Emily Balan/Assistant News Editor
Dozens of Seton Hall students took part in a candlelight vigil on the University Green Feb. 12 to mourn and honor three young Muslims who were fatally shot near the University of North Carolina in Chapel Hill on Feb. 10.
In an incident that raised concern around the country, the three victims, Deah Barakat, Yusor Mohammad and her sister Razan Mohammad, were said to have had a history of bad relations with their neighbor, Taylor Hicks, who told police he shot them over a disputed parking space. However there are concerns that the shooting was a hate crime, aimed at the three because they were Muslim. Hicks turned himself into the police later that same day. A grand jury indicted him this week on three counts of first-degree murder and also charged him with discharging a firearm into an occupied dwelling, according to a CNN report.
At Seton Hall, Belal Bahader along with two other students, Shmilah Choudhary and Thaha Sherwani, gave opening remarks to about 30 people who gathered around the seal. By the end of the hour-long service, more than 50 people were in attendance. Five posters with the names of each victim, “#AllLivesMatter” and “Chapel Hill Shooting” were placed on the seal, held down by rocks and chunks of ice on the windy evening.
Bahader, a junior, along with Areej Elahi and other members of the Muslim Student Association, helped organize the vigil service on Seton Hall’s campus.
“We organized this literally in a 24-hour window, it was me and a couple people from Muslim Student’s Association,” Bahader said. “Just anyone who was interested, I posted on Facebook if anyone wants to speak on the issue and people replied. Most of the people said yes to the event on Facebook and I just sent out emails mostly on the multicultural committee group.”
Student Raul Ausa read a passage from the Bible to represent the Christian community’s support and condolences. Among the non-students who attended the vigil were Fr. John Daniel Dennehy and the Rev. Forrest Pritchett, assistant dean of the Black Studies Center and faculty mentor in Freshman Studies.
Bahader said the reason for organizing this event was to express mourning for the victims but also to unite the Seton Hall community. He spoke to his experience that the community tends to keep more to themselves but it is important for there to be events like this to bring people together about any issue.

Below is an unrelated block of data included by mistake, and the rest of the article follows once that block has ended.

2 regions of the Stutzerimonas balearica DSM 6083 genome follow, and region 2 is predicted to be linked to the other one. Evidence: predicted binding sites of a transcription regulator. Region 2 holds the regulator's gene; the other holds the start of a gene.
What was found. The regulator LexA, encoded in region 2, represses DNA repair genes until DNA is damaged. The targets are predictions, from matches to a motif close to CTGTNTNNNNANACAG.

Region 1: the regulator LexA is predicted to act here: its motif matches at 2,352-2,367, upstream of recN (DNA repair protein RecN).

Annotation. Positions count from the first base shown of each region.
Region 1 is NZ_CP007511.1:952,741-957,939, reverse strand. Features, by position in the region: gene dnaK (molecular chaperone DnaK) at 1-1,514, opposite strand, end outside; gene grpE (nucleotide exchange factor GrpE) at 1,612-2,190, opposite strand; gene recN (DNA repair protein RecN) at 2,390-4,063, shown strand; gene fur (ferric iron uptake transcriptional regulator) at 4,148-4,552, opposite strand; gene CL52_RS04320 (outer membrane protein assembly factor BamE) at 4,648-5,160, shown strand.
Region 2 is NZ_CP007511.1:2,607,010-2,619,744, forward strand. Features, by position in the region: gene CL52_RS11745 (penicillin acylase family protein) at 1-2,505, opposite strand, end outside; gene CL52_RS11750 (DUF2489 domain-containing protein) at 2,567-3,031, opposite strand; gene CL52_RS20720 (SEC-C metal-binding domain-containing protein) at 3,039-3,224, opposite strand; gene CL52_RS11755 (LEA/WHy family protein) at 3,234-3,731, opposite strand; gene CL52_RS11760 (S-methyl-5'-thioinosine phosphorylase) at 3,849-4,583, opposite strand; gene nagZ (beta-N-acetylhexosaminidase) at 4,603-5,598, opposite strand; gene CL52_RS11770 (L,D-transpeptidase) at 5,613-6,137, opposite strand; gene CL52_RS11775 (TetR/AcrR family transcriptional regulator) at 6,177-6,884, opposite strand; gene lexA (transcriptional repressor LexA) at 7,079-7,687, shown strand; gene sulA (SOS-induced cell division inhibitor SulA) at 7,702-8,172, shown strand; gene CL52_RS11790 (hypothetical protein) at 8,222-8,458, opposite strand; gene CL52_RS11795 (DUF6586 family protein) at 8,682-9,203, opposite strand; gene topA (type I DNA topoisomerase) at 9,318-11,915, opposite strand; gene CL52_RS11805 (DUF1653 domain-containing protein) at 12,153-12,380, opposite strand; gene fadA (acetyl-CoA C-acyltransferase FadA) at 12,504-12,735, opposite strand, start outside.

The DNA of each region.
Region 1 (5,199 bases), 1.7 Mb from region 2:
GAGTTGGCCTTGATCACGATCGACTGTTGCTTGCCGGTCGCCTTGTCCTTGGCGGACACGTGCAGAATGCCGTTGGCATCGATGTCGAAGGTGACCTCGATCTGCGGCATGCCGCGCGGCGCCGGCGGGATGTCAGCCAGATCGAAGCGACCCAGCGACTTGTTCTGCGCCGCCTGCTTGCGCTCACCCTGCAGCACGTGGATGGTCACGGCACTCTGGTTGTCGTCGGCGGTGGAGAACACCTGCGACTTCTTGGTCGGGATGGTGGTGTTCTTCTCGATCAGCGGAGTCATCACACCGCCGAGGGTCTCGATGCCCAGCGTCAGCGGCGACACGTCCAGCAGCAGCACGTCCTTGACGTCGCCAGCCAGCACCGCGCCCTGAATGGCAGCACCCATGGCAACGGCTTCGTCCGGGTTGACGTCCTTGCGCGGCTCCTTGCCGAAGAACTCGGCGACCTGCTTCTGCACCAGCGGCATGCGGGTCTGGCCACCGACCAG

“Seton Hall University is not a community that’s united as I’d like it to be, and most of the people are to themselves and that’s problematic, especially for students. Student movements have been really successful, most of the movements that were started in history were led by young educated, people who wanted to influence change somehow and that’s the point of this is to move and to influence change,” Bahader said.
Police are continuing to investigate the incident in Chapel Hill because some are calling the shooting a hate crime. Accounts from neighbors and family members indicate that the three victims had suspicions about Hicks, including racism and Islamaphobia. Further, Hick’s Facebook account has multiple anti-religion posts, according to a CNN article.
On the incident, President Barack Obama said no one in the U.S. should be targeted for “what they look like” or “how they worship,” according to a BBC News article. Rev. Pritchett read the Sermon on the Mount from the Bible then spoke to the crowd about the importance of doing the right thing.
He said, “The world and this country are in need of intercessors, if we do nothing to reduce the evil, then we will be aiding in its continuation.”
On the importance of spreading awareness, Bahader said, “When the media covers it, the movement grows and the message gets to a farther audience and that’s really the goal, to get people to know what happened and to get people aware of everything that’s going on and to be active at the same time.”
Emily Balan can be reached at email@example.com.